Authorities and Guns

// 30.11.2022

Another aspect of life that is inextricably linked to power. In principle, we can speak of violence or force as a primary source, which in terms of the essence of the phenomenon would be the only correct one.

Nevertheless, in the era of the development of human civilization, the very notion of violence is inseparable from weapons, because weapons are actually the instrumental expression of violence in human society. The expression of violence in weapons derives in fact from the objectification of the violent nature through the very existence and possession of weapons.

In its relationship to power, weapons can have both an external and an internal function. The external function is expressed in the possible aggressive behavior of one sovereign power in relation to another in order to seize territory, resources, or the reverse in the form of the defense of its own sovereignty against external threats. In this case, the external function is the most prosaic, and everyday in the history of mankind.

Of much deeper meaning and significance is the relationship between power and weapons in the internal function. In this case, weapons may be directed by the power itself in the form of the state against society in the form of its citizens. These mechanisms are characteristic of totalitarian and autocratic states and are expressed in police and militaristic regimes. In this situation, weapons are on the side of the state.

Another form of interaction can be the possibility that society in the form of its citizens directs weapons against its own state, initializing various kinds of revolutionary phenomena. From the point of view of the state, such phenomena are absolutely dangerous, and can be the most dangerous threat to the existence of the state of all in principle possible, because no state in the world would be able to contain the massive protests of militant and simultaneously armed citizens, whatever apparatus of suppression it would possess.

This is precisely why the authorities have always been very wary of the free circulation of weapons as a civilian, trying to make it as difficult and difficult as possible, under the guise of false statements about a direct correlation between the availability of weapons and the level of violence in society. Certainly all such statements are not justified, since the level of availability is not a direct factor in increasing the level of aggression in society, since in this case aggression simply changes its forms, perhaps somewhat reducing the harm it causes.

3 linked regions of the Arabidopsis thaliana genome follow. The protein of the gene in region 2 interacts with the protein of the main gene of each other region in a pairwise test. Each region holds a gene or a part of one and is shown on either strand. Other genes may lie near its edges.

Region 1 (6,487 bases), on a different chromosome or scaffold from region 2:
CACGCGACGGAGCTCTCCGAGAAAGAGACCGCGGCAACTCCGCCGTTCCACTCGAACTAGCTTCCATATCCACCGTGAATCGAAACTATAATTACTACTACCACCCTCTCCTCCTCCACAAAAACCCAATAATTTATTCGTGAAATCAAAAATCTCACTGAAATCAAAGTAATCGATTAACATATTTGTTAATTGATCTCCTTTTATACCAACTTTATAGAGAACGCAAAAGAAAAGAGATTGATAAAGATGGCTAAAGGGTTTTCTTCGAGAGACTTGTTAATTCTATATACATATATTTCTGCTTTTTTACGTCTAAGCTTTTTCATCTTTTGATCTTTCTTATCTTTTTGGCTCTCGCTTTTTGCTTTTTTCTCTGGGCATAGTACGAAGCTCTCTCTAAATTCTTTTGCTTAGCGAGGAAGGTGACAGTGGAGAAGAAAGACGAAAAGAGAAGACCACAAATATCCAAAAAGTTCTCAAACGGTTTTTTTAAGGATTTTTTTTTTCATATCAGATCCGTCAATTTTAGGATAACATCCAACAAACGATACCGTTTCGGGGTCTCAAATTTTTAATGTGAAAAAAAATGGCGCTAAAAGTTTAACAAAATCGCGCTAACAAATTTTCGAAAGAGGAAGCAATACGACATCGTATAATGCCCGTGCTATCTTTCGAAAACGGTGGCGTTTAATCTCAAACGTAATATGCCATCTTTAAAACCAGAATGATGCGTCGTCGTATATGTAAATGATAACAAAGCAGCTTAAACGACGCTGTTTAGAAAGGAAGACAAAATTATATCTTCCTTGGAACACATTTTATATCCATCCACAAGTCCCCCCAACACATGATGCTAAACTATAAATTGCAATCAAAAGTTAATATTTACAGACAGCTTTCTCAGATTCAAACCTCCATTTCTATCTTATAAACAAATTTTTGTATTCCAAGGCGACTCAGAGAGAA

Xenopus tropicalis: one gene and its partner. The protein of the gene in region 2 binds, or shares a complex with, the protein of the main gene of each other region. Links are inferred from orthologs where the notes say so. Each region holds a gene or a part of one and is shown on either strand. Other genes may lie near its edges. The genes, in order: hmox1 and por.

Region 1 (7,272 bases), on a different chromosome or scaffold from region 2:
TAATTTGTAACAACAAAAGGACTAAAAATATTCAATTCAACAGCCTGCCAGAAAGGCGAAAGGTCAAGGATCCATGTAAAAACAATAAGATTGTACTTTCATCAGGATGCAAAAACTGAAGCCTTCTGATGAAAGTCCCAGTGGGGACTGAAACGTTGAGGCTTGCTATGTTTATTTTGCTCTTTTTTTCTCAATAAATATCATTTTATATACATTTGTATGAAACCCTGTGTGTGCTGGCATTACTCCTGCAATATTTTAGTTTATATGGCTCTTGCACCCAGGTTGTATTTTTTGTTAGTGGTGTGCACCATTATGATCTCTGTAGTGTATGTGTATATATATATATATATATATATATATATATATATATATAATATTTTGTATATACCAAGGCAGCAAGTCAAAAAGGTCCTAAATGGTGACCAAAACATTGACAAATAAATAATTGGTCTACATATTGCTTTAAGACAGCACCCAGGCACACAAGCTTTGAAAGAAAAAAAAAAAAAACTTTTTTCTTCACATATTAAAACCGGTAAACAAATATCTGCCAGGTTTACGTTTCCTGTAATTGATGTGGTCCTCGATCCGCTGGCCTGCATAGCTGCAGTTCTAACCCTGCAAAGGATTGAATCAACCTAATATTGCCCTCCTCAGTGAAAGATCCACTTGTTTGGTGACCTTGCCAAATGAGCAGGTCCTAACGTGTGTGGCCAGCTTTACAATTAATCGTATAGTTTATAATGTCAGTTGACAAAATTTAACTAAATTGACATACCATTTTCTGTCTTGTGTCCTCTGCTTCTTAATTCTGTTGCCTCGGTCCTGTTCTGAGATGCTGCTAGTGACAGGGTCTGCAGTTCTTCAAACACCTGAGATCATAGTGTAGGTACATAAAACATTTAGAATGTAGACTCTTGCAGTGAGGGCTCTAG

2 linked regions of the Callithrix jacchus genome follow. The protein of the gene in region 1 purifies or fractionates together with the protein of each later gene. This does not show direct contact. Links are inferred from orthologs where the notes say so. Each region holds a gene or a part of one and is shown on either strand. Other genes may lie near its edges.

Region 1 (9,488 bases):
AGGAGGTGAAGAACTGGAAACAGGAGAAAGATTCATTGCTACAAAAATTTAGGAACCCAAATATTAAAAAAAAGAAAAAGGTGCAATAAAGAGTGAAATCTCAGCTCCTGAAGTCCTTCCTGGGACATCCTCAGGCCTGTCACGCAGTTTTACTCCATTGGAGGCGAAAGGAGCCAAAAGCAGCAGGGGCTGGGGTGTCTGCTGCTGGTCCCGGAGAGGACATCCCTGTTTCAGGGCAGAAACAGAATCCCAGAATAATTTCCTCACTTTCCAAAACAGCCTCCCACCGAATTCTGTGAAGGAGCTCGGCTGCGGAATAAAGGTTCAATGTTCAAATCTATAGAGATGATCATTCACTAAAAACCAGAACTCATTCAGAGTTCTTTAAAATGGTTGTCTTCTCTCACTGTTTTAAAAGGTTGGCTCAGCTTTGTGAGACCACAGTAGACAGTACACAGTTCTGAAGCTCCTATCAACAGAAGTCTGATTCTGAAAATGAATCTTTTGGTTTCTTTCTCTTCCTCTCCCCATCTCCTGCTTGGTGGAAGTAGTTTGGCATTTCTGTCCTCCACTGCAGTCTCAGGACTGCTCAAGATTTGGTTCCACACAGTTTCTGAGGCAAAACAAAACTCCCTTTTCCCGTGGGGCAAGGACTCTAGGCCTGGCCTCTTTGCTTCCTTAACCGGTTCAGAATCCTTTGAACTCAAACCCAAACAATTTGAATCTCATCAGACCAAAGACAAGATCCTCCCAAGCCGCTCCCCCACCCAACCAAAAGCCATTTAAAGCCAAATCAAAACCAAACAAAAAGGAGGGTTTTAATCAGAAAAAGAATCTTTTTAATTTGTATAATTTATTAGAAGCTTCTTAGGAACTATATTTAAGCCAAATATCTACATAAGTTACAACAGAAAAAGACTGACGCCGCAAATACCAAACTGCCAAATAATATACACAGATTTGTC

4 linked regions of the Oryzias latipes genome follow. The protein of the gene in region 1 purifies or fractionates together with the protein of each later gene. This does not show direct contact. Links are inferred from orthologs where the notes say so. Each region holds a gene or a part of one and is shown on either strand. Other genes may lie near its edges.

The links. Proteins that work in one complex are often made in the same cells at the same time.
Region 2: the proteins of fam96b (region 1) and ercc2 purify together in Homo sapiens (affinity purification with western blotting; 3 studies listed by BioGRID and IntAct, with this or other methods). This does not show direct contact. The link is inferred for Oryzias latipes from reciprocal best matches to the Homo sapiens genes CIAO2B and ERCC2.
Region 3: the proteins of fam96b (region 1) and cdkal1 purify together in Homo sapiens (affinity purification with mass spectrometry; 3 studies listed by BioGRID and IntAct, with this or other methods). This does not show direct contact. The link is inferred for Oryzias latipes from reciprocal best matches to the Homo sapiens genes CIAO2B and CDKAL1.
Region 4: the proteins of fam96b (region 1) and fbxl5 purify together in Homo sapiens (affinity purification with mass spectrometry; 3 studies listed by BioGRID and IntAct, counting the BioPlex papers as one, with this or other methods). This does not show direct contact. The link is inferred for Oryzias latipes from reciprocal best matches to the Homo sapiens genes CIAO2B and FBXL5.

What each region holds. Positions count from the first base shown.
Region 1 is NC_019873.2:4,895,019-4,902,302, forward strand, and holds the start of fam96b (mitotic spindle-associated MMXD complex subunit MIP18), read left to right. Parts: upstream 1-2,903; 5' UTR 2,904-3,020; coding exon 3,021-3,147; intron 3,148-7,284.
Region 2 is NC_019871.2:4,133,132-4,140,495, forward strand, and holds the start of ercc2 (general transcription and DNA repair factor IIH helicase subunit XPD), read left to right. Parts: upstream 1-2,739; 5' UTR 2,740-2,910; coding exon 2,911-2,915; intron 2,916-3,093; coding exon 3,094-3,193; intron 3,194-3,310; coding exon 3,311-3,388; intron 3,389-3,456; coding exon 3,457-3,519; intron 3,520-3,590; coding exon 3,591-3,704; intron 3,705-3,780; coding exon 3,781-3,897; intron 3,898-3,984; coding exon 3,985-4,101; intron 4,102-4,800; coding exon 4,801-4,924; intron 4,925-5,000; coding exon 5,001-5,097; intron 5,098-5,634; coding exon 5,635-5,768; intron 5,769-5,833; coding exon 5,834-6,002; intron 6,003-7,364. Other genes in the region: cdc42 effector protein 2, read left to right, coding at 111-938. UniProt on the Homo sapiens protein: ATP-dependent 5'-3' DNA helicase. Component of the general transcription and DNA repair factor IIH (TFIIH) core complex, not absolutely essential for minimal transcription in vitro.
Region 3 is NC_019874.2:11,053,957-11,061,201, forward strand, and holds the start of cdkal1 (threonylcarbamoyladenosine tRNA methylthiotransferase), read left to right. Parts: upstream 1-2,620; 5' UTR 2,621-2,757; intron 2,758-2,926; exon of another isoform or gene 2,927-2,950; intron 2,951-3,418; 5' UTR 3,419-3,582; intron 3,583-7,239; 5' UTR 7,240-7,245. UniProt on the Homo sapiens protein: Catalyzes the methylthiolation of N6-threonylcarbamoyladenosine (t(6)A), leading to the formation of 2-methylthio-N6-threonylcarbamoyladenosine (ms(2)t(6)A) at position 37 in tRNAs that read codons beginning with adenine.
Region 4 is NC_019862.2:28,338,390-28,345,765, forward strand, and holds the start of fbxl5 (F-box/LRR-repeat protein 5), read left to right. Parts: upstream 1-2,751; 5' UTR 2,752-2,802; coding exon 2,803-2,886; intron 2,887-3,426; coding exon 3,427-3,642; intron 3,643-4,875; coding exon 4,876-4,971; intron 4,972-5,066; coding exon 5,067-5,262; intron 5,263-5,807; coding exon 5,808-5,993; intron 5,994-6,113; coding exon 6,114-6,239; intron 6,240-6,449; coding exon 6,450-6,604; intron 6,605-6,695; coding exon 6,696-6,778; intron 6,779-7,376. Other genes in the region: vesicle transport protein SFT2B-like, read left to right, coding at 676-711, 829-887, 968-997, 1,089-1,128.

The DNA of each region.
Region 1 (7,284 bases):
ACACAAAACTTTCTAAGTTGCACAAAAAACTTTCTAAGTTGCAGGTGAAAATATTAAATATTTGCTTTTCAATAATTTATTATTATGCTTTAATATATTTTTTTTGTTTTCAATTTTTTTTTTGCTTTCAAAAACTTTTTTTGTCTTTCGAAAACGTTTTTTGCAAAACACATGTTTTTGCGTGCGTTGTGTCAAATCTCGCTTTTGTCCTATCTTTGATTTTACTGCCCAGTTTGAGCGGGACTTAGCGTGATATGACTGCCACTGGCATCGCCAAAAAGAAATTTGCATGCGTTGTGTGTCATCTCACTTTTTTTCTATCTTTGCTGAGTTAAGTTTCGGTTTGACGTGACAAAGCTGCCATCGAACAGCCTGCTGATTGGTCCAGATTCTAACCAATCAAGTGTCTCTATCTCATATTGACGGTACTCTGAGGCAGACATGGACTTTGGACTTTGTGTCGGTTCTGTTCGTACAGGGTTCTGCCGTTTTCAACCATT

The statements by state representatives that the free circulation of firearms provokes an upsurge in crime are completely inappropriate. Let's just say that the criminal community everywhere in the world already has free access to almost all types of small arms, despite any prohibitions.

We should not forget that the free circulation of weapons has a downside, because citizens, having conceived any illegal actions against other citizens immediately understand the fact that in response to their illegal encroachment they can receive an immediate armed response on quite legal grounds.

But the main point in the issue under consideration lies in the relationship between society and the authorities, when citizens are armed with firearms and the state apparatus is unable to properly perform its duties to maintain civil law and order, or if not, the state apparatus itself becomes a threat to the safety of citizens.

And here we are not talking about any revolutionary unrest. We are talking about the inalienable right of citizens to defend themselves by all lawful means, including weapons, under their own responsibility.

This right has been basic since the emergence of man on earth and the emergence of social and state systems.

In summary, we can say that the free circulation of weapons is the fundamental factor that constantly stimulates the state (and law enforcement) system to work and ensure the safety of citizens. Of course, it is necessary to talk about appropriate responsibility and state-civilian control (including the legislative framework) over the system of free circulation of weapons, because it must take place on a civilized basis.

Any restrictions on the free circulation of firearms are based not at all on the state's concern for its own citizens, but only on the state's fear of an outraged society and the armed citizens' motivation to make the state work effectively.

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